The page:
SYDNEY (Reuters) - Wallabies back Samu Kerevi said he felt under no pressure to keep quiet about his Christian faith as he moved to ease fears of a revolt by players with Pacific Island heritage over the Israel Folau affair on Thursday.
Folau looks set to have his Rugby Australia contract torn up after Saturday’s code of conduct hearing into a social media post which said that gay people and others he considered “sinners” were destined for “hell” if they did not “repent”.
Kerevi is also a committed Christian and said in a social media post on Wednesday that he had not apologised for his “faith” after making religious comments in the wake of a win for his Queensland Reds in South Africa over the Easter weekend.
The Fiji-born centre, who was one of several Pasifika athletes to “like” Folau’s original post, blamed a media report for linking his religious comments with the Folau saga and said he would continue to talk about his faith.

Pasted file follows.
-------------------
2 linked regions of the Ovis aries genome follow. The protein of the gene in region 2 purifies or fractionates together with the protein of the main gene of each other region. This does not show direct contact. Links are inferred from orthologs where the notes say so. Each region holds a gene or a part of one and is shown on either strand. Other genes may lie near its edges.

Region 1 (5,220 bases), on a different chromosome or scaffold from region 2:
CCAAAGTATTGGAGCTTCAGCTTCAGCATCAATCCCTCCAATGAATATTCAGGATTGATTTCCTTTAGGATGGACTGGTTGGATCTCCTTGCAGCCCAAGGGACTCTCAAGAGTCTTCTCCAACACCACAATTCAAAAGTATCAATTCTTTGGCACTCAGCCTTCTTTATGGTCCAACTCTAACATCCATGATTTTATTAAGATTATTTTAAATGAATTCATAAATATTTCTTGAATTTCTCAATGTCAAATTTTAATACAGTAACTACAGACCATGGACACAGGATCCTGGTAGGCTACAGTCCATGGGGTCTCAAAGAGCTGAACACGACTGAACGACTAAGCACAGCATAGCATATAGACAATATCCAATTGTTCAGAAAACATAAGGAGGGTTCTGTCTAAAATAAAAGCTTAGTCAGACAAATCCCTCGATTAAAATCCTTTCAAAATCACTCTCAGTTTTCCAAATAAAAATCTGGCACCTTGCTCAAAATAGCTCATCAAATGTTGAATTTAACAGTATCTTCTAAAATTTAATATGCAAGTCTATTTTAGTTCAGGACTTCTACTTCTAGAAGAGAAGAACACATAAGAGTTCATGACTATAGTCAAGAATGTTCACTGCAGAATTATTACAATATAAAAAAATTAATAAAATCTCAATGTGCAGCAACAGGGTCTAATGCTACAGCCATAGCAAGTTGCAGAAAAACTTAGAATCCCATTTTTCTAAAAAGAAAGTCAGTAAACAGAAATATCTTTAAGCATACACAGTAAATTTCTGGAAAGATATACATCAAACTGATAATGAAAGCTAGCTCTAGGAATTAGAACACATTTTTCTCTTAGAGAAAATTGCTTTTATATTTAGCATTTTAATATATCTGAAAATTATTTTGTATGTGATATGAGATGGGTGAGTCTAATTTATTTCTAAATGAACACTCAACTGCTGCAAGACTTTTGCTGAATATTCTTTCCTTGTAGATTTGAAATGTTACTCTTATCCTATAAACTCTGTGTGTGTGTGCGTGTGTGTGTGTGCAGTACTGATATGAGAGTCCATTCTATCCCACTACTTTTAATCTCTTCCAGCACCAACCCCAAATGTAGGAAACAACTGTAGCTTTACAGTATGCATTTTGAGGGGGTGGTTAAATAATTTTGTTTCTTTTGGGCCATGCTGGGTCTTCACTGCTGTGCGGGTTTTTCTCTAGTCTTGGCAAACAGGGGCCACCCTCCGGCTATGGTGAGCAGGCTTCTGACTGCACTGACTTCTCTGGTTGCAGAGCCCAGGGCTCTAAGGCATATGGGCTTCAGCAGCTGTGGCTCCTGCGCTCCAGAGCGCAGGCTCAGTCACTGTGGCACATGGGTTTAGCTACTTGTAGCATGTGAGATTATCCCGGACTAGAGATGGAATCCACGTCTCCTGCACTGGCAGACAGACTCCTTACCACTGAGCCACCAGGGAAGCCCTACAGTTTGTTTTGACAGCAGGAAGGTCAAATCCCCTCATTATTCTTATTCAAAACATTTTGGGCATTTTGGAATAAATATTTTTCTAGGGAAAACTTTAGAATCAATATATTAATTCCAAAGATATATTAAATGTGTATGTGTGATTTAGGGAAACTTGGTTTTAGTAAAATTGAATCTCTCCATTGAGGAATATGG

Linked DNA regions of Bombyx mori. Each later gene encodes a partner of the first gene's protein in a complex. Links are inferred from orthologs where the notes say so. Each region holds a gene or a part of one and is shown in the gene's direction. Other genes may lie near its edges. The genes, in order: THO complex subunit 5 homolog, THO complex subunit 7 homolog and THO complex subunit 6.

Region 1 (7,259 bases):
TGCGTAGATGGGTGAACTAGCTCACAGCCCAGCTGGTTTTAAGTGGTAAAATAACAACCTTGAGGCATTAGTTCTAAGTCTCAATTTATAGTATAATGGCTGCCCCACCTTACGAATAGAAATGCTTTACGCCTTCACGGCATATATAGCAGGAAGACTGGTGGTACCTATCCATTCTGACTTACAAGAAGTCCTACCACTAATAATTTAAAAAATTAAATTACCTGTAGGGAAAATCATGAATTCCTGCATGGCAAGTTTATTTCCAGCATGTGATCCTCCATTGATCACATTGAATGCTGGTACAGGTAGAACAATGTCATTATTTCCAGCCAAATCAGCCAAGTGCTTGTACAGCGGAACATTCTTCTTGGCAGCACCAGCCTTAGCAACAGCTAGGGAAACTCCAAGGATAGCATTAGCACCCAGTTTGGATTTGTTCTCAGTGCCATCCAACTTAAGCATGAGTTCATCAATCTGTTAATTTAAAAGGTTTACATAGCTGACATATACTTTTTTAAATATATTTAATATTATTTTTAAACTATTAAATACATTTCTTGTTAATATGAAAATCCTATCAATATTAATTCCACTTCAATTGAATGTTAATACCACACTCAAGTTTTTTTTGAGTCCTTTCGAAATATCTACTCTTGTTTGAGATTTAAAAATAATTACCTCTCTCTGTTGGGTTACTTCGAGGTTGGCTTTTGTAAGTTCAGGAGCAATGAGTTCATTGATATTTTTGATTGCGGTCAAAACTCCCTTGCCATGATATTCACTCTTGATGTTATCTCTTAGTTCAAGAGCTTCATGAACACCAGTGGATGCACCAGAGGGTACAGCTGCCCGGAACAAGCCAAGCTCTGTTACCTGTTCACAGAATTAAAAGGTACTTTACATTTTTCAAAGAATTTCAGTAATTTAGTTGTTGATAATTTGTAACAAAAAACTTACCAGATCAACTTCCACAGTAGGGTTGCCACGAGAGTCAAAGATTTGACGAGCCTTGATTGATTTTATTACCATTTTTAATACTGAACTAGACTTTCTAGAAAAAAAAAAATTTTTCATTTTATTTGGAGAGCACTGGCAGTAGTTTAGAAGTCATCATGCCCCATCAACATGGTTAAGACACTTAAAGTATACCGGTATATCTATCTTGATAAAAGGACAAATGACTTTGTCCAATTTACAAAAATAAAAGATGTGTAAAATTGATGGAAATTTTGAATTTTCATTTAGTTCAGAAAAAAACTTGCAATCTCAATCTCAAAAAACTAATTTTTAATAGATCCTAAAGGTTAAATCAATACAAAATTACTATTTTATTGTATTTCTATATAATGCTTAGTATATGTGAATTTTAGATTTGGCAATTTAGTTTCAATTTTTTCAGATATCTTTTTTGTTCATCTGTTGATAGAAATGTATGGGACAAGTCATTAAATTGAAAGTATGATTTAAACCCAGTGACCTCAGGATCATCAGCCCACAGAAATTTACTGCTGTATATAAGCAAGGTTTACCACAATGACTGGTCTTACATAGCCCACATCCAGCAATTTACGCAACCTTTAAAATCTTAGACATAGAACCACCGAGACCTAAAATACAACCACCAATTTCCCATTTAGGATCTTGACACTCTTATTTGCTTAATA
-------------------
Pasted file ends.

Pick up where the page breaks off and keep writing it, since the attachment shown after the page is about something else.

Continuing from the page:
“It’s all been dealt with, I don’t want to talk about it too much. Everything is all good from my end, no pressures at all,” he told reporters in Brisbane.
“People can come up to me personally and talk about my faith and beliefs and I’ll stand by it, every day of the week.”
“100 per cent, I feel comfortable expressing (my faith). I’ll do it this weekend, I’ll do it every weekend ... that’s who I am and footy is what I do. I’ve got a team to lead and that’s what I want to do this week.”
The Reds captain, who will lead the 2011 Super Rugby champions out against Japan’s Sunwolves in Brisbane on Friday, also said there was no problem with his Tongan-born team mate Taniela Tupou.
The Wallabies and Reds prop reacted to reports that Kerevi had been pressured to apologise for his comments by posting a social media message saying all Pacific Islander players “might as well” be sacked for their Christian beliefs.
“Nella is fine. People have just taken what he said in the wrong way. He’s an emotional fellow and he’s just having my back,” Kerevi added.
“I love that about him. For me, I’d rather have him do his talking on the field.”
The Folau hearing on Saturday looks like being a formality, with Rugby Australia and the New South Wales Waratahs already publicly committed to terminating the lucrative contract of their best-known player, who has Tongan heritage.
Reporting by Nick Mulvenney in Sydney; Editing by Amlan Chakraborty
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